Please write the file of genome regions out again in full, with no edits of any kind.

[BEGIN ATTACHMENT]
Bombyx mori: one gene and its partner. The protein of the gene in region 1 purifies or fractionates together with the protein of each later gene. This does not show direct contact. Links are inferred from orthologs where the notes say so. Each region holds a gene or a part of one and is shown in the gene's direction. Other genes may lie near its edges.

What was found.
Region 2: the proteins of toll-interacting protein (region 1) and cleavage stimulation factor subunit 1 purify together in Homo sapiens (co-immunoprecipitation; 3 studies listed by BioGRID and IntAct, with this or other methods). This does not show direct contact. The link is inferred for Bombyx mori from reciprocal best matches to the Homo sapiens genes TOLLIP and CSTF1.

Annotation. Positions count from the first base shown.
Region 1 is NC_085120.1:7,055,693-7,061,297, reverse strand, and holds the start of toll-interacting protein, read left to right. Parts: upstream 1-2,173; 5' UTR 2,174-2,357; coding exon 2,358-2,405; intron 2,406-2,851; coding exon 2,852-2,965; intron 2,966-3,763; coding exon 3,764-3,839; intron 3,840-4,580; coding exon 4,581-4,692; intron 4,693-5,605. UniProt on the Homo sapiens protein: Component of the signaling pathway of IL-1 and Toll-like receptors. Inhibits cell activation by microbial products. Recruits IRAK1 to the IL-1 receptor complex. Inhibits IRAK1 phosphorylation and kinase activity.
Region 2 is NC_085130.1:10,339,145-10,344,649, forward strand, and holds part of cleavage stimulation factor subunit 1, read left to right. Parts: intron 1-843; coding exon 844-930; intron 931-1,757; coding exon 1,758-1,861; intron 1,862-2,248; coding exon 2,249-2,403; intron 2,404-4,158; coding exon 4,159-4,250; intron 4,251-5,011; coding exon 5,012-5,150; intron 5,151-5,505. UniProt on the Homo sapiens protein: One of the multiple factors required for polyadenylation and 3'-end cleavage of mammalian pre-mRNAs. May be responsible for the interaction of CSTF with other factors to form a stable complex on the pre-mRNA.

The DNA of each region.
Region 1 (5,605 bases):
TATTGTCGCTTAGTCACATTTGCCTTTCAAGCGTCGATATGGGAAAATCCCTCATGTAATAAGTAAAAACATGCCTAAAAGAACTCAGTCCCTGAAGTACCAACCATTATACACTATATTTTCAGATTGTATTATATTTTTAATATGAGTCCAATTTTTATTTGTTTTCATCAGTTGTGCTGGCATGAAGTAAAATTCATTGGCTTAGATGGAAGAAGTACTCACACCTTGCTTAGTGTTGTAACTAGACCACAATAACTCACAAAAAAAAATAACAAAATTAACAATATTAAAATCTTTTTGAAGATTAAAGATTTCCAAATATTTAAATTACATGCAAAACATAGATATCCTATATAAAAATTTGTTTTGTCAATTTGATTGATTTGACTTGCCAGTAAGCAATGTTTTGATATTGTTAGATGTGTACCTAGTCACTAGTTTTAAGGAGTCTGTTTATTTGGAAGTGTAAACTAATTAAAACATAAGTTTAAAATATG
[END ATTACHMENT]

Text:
Bombyx mori: one gene and its partner. The protein of the gene in region 1 purifies or fractionates together with the protein of each later gene. This does not show direct contact. Links are inferred from orthologs where the notes say so. Each region holds a gene or a part of one and is shown in the gene's direction. Other genes may lie near its edges.

What was found.
Region 2: the proteins of toll-interacting protein (region 1) and cleavage stimulation factor subunit 1 purify together in Homo sapiens (co-immunoprecipitation; 3 studies listed by BioGRID and IntAct, with this or other methods). This does not show direct contact. The link is inferred for Bombyx mori from reciprocal best matches to the Homo sapiens genes TOLLIP and CSTF1.

Annotation. Positions count from the first base shown.
Region 1 is NC_085120.1:7,055,693-7,061,297, reverse strand, and holds the start of toll-interacting protein, read left to right. Parts: upstream 1-2,173; 5' UTR 2,174-2,357; coding exon 2,358-2,405; intron 2,406-2,851; coding exon 2,852-2,965; intron 2,966-3,763; coding exon 3,764-3,839; intron 3,840-4,580; coding exon 4,581-4,692; intron 4,693-5,605. UniProt on the Homo sapiens protein: Component of the signaling pathway of IL-1 and Toll-like receptors. Inhibits cell activation by microbial products. Recruits IRAK1 to the IL-1 receptor complex. Inhibits IRAK1 phosphorylation and kinase activity.
Region 2 is NC_085130.1:10,339,145-10,344,649, forward strand, and holds part of cleavage stimulation factor subunit 1, read left to right. Parts: intron 1-843; coding exon 844-930; intron 931-1,757; coding exon 1,758-1,861; intron 1,862-2,248; coding exon 2,249-2,403; intron 2,404-4,158; coding exon 4,159-4,250; intron 4,251-5,011; coding exon 5,012-5,150; intron 5,151-5,505. UniProt on the Homo sapiens protein: One of the multiple factors required for polyadenylation and 3'-end cleavage of mammalian pre-mRNAs. May be responsible for the interaction of CSTF with other factors to form a stable complex on the pre-mRNA.

The DNA of each region.
Region 1 (5,605 bases):
TATTGTCGCTTAGTCACATTTGCCTTTCAAGCGTCGATATGGGAAAATCCCTCATGTAATAAGTAAAAACATGCCTAAAAGAACTCAGTCCCTGAAGTACCAACCATTATACACTATATTTTCAGATTGTATTATATTTTTAATATGAGTCCAATTTTTATTTGTTTTCATCAGTTGTGCTGGCATGAAGTAAAATTCATTGGCTTAGATGGAAGAAGTACTCACACCTTGCTTAGTGTTGTAACTAGACCACAATAACTCACAAAAAAAAATAACAAAATTAACAATATTAAAATCTTTTTGAAGATTAAAGATTTCCAAATATTTAAATTACATGCAAAACATAGATATCCTATATAAAAATTTGTTTTGTCAATTTGATTGATTTGACTTGCCAGTAAGCAATGTTTTGATATTGTTAGATGTGTACCTAGTCACTAGTTTTAAGGAGTCTGTTTATTTGGAAGTGTAAACTAATTAAAACATAAGTTTAAAATATG